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Thousands of EU citizens refused UK entry in three months since Brexit took effect

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Travellers arrive at Heathrow Airport in London, Sunday, Jan. 17, 2021. Thousands of EU citizens were turned away from the UK border in the first quarter of 2021.
Travellers arrive at Heathrow Airport in London, Sunday, Jan. 17, 2021. Thousands of EU citizens were turned away from the UK border in the first quarter of 2021.   -   Copyright  Frank Augstein/Copyright 2021 The Associated Press. All rights reserved
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Thousands of EU citizens were refused entry at the UK border in the first three months of 2021, representing a major surge in cases despite a decline in travel due to the coronavirus pandemic.

As many as 3,294 EU citizens were blocked from entering the UK in the first quarter of 2021, according to new data published by the British government.

The figure represents a major increase from the first quarter of last year, when fewer than 500 EU citizens were denied entry, despite travel rates being significantly higher.

Experts have linked it to Brexit taking effect on January 1. COVID travel restrictions could have also played a part, but they would also have been in place last year when the number of EU citizens turned away was much lower.

End of free movement

While post-Brexit rules allow EU citizens to visit the UK without a visa, Marley Morris, an associate director at the Institute for Public Policy Research (IPPR), has said the surge in EU citizens being turned away from British borders was an early sign of the "impact of [the] end of free movement".

"Most striking thing I've seen so far," Morris said in a tweet.

Speaking with Euronews, Morris said that with the end of free movement, EU citizens are facing deeper scrutiny at the UK border than they may have expected following Brexit.

"Before free movement ended, there weren't many restrictions in place and you didn't have to justify why you were coming, but now, people are coming and they are being refused because there's a suspicion on the part of border control that... they might be coming to settle or to work or in another way break the conditions of their temporary leave," Morris said.

"I think that's what seems to be happening," he said. "People are coming and for whatever reason, they're being suspected of coming to the UK to work rather than for just visiting purposes."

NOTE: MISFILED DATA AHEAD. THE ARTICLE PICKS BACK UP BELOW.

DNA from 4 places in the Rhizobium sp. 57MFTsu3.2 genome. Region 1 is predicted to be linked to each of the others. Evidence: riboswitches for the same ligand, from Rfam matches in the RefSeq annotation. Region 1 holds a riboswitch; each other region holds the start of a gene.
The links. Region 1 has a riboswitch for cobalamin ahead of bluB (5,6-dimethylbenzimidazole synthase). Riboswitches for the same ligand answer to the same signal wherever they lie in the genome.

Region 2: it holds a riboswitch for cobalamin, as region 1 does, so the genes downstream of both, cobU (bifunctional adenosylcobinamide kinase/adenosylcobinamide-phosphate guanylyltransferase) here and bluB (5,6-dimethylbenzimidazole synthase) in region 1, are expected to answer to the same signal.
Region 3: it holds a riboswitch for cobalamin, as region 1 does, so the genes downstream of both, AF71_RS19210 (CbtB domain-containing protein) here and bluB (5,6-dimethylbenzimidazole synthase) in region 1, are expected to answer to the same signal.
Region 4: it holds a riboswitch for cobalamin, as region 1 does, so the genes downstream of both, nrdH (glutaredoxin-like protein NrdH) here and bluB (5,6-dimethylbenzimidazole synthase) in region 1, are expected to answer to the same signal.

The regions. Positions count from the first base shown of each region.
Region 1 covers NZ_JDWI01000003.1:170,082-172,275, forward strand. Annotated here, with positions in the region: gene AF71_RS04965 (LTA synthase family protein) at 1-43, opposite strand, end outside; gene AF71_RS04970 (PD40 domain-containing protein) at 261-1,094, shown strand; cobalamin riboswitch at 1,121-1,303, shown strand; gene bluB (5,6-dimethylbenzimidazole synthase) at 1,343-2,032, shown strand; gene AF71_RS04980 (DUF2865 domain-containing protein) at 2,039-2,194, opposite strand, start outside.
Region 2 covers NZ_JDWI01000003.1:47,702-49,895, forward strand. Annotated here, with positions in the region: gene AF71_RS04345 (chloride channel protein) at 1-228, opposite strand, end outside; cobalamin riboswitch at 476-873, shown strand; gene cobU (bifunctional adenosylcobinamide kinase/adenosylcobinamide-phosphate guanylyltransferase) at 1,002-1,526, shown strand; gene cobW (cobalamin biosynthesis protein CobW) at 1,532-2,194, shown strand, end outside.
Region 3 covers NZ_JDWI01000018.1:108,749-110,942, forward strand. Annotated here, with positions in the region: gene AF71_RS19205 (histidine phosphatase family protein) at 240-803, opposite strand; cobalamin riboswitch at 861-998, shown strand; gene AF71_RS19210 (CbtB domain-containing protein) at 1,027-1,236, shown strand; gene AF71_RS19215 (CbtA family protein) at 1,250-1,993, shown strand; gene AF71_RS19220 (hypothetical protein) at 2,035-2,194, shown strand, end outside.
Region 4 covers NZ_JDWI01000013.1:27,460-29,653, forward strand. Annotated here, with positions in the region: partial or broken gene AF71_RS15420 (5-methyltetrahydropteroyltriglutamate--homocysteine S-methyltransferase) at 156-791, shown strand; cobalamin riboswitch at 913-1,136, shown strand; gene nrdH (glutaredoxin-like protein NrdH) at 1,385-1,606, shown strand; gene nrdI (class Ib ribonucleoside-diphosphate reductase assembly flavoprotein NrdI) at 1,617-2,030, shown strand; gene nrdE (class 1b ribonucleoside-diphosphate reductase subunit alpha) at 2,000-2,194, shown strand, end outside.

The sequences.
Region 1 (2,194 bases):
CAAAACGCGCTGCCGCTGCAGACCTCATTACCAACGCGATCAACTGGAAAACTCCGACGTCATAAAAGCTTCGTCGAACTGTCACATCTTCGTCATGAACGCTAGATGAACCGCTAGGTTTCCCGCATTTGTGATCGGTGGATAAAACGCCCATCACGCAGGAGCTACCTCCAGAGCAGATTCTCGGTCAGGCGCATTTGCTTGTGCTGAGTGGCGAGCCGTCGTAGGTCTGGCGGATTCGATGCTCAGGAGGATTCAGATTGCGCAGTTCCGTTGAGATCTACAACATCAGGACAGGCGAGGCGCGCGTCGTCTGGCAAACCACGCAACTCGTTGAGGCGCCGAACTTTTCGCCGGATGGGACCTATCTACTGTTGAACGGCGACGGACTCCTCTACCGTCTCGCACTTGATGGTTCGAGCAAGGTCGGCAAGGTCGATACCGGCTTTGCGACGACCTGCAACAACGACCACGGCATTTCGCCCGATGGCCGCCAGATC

Romanians form bulk of those turned away

Of the EU citizens turned away from UK borders in the first quarter of 2021, more than 2,000 were from Romania, according to the data.

It is unclear exactly why so many Romanians were turned away. Euronews has contacted the Home Office for more information.

Romanian MEP Ramona Strugariu told Euronews that she was aware of the issue, however.

"I know there were some refusals and there were also some issues regarding Romanians kept in detention," she said.

Strugariu said she was aware of Romanians being turned away from the British border "on various grounds", including issues related to their labour arrangements.

The issue was so prevalent that she said one of her colleagues had written to British authorities to address the issue.

Morris said he had been surprised to notice the high number of Romanians turned away.

"It does seem odd to have such a sort of sharp increase specifically for Romanian citizens, though it is worth saying that even if you take Romanians out of the picture, there is still an overall increase," he said.

While Morris said deeper scrutiny from border officials has played a major role in EU citizens being turned away from British borders, he also said confusion around the country's new rules following Brexit could also be an issue.

'I thought my first trip would be a nice opportunity'

In one recent case, a woman who had travelled to the UK from Italy to learn more English and help look after her cousin's children told Euronews of her horror when she was blocked from entering the country and instead taken to a detention centre before being deported back to Italy the next day.

"I thought my first trip would be a nice opportunity and experience, but the result was completely different," Marta Lomartire, 24, told Euronews.

Her relatives in the UK had gone to lengths to ensure that she would have everything she needed, including discussing the trip with their local MP and being assured Marta would be able to enter the country for six months as an au pair.

However, when Marta arrived at the border, she was told her documents were not enough to secure her entry.

Morris said he believed that the rejections would likely continue at the UK border "as people adapt to this new system".

With both EU citizens and UK border officials having to adapt to new rules, he said what we are seeing now is likely a "teething process".

However, he said the rise in rejections of EU citizens at the UK border was concerning and an issue that will have to be "monitored quite carefully going forward".